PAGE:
As we touched on earlier in the article, purple tip bubble anemone entacmaea quadricolor) are an excellent pairing with a clownfish due to the clownfish having been able to evolve a natural immunity to its sting.

The snakelock anemone (anemonia viridis) on the other hand that is often confused for a purple tip anemone is from the Atlantic Ocean so the clownfish have no immunity to its sting.

This means that if you have accidentally purchased a snakelock anemone then your clownfish will avoid it due to its sting.

This is one of the many reasons that it is very important to make sure that you get an actual purple bubble tip anemone, especially if you want it for a potential clownfish home.

What Do Purple Tip Anemones Eat?

The majority of aquarium keepers will feed their purple bubble tip anemone a mixture of chopped silversides, worms, krill, shrimp, mussels, and chopped fish.

Some people do also feed their anemones pellets that are specifically designed for anemones but these can be hit and miss so we usually recommend you stick to whole foods.

We would always recommend that you try to pick up a anemone feeder kit if possible for feeding your purple tip anemone as it really does make the job so much easier, especially if you have fish in your tank.

It will allow you to take the food that you have repaired for your anemone and give it directly to the anemone.

If you don’t use a feeder kit and just try to drop the food down to the anemone the fish will eat a large amount of it and it can be hard to get to the food within range of your anemone to eat too.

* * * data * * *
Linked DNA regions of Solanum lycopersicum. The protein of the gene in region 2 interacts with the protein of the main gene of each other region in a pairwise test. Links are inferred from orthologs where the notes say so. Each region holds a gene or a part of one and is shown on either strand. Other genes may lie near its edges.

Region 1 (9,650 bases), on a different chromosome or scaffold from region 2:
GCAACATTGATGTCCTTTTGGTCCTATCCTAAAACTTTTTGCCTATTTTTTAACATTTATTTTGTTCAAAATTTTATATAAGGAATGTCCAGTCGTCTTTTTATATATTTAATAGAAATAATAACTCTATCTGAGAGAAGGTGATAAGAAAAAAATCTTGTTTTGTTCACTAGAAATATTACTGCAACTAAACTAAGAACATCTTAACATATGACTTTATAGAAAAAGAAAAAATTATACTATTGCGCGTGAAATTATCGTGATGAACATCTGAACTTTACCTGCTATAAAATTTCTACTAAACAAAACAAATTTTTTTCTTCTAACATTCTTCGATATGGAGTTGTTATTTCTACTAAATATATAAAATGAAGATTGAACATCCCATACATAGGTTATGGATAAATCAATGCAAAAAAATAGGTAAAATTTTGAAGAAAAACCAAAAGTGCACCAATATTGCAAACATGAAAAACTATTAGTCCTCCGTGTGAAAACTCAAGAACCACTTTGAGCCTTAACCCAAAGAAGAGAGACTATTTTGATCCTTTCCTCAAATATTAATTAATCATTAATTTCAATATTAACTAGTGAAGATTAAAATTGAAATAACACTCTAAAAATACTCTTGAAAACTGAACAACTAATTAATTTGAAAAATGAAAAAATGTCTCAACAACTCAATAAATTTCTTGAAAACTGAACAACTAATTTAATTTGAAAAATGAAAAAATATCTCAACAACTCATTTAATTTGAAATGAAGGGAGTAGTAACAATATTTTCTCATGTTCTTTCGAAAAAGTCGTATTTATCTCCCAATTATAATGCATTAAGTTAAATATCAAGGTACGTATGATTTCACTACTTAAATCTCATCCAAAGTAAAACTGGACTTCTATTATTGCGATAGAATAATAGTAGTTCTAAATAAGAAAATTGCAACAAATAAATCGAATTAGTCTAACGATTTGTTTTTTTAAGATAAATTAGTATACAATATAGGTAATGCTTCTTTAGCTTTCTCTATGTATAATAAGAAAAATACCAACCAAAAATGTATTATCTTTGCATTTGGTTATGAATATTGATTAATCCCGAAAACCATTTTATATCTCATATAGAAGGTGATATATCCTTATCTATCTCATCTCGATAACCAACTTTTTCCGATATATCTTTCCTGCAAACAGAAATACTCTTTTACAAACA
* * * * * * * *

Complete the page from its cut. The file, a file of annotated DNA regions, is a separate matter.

Other than the problem of actually getting the food to the anemone, purple tip anemones are generally very easy to feed and they have a very broad acceptable food range.

How Big Are Purple Tip Anemones?

There are a number of different variables that come into how large your purple tip anemone will be able to grow such as water parameters, available space, and food. The majority of purple tip anemones kept in ideal conditions will usually grow to a maximum of twelve inches.

Many purple tip bubble anemones will never grow to that size though, it is common for them to reach a minimum of six inches and then there will usually remain at between six and twelve inches depending on the variables covered above.

We have seen some people successfully manage the size of various types of anemone to make them fit in their aquascape but we would not recommend this for beginners.

If you are looking to start your very first reef tank then we would usually just recommend that you lt your purple tip anemone grow as it likes and not try to control it in anyway.

If you do try to trip it to control its growth then you may damage the anemone and cause it some serious problems.


That brings our article going over the most commonly asked questions that we see about the purple tipped anemone to an end. We hope that we have been able to help you better understand how you are able to care for your own anemone and ensure that it is fed well and left to grow to its full potential in your reef tank.